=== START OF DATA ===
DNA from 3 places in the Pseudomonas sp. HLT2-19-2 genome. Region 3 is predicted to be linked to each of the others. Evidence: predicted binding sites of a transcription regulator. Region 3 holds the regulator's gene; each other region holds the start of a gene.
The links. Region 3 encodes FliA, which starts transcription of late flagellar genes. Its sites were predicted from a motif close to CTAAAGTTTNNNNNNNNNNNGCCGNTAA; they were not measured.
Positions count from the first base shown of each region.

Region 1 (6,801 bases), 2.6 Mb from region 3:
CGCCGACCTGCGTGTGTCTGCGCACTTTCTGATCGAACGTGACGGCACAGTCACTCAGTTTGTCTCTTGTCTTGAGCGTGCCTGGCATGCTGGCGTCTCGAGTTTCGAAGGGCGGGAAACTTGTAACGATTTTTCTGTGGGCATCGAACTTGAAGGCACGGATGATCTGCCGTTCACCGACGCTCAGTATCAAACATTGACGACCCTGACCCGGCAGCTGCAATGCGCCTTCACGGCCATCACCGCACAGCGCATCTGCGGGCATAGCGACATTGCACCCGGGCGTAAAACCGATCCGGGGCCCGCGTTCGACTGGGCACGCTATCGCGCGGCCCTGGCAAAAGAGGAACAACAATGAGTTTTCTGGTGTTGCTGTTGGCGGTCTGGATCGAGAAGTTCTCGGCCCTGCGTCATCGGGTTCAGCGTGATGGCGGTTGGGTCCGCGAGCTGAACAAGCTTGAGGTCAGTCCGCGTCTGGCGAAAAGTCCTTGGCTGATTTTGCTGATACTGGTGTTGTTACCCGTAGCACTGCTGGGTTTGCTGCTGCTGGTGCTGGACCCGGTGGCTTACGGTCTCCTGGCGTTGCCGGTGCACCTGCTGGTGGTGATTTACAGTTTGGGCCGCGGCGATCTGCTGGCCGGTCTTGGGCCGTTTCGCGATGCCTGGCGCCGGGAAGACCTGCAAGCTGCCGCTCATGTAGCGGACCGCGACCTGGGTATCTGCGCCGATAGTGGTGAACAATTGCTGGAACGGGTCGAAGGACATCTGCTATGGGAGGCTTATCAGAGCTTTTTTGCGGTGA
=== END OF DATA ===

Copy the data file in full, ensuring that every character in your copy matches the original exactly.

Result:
DNA from 3 places in the Pseudomonas sp. HLT2-19-2 genome. Region 3 is predicted to be linked to each of the others. Evidence: predicted binding sites of a transcription regulator. Region 3 holds the regulator's gene; each other region holds the start of a gene.
The links. Region 3 encodes FliA, which starts transcription of late flagellar genes. Its sites were predicted from a motif close to CTAAAGTTTNNNNNNNNNNNGCCGNTAA; they were not measured.
Positions count from the first base shown of each region.

Region 1 (6,801 bases), 2.6 Mb from region 3:
CGCCGACCTGCGTGTGTCTGCGCACTTTCTGATCGAACGTGACGGCACAGTCACTCAGTTTGTCTCTTGTCTTGAGCGTGCCTGGCATGCTGGCGTCTCGAGTTTCGAAGGGCGGGAAACTTGTAACGATTTTTCTGTGGGCATCGAACTTGAAGGCACGGATGATCTGCCGTTCACCGACGCTCAGTATCAAACATTGACGACCCTGACCCGGCAGCTGCAATGCGCCTTCACGGCCATCACCGCACAGCGCATCTGCGGGCATAGCGACATTGCACCCGGGCGTAAAACCGATCCGGGGCCCGCGTTCGACTGGGCACGCTATCGCGCGGCCCTGGCAAAAGAGGAACAACAATGAGTTTTCTGGTGTTGCTGTTGGCGGTCTGGATCGAGAAGTTCTCGGCCCTGCGTCATCGGGTTCAGCGTGATGGCGGTTGGGTCCGCGAGCTGAACAAGCTTGAGGTCAGTCCGCGTCTGGCGAAAAGTCCTTGGCTGATTTTGCTGATACTGGTGTTGTTACCCGTAGCACTGCTGGGTTTGCTGCTGCTGGTGCTGGACCCGGTGGCTTACGGTCTCCTGGCGTTGCCGGTGCACCTGCTGGTGGTGATTTACAGTTTGGGCCGCGGCGATCTGCTGGCCGGTCTTGGGCCGTTTCGCGATGCCTGGCGCCGGGAAGACCTGCAAGCTGCCGCTCATGTAGCGGACCGCGACCTGGGTATCTGCGCCGATAGTGGTGAACAATTGCTGGAACGGGTCGAAGGACATCTGCTATGGGAGGCTTATCAGAGCTTTTTTGCGGTGA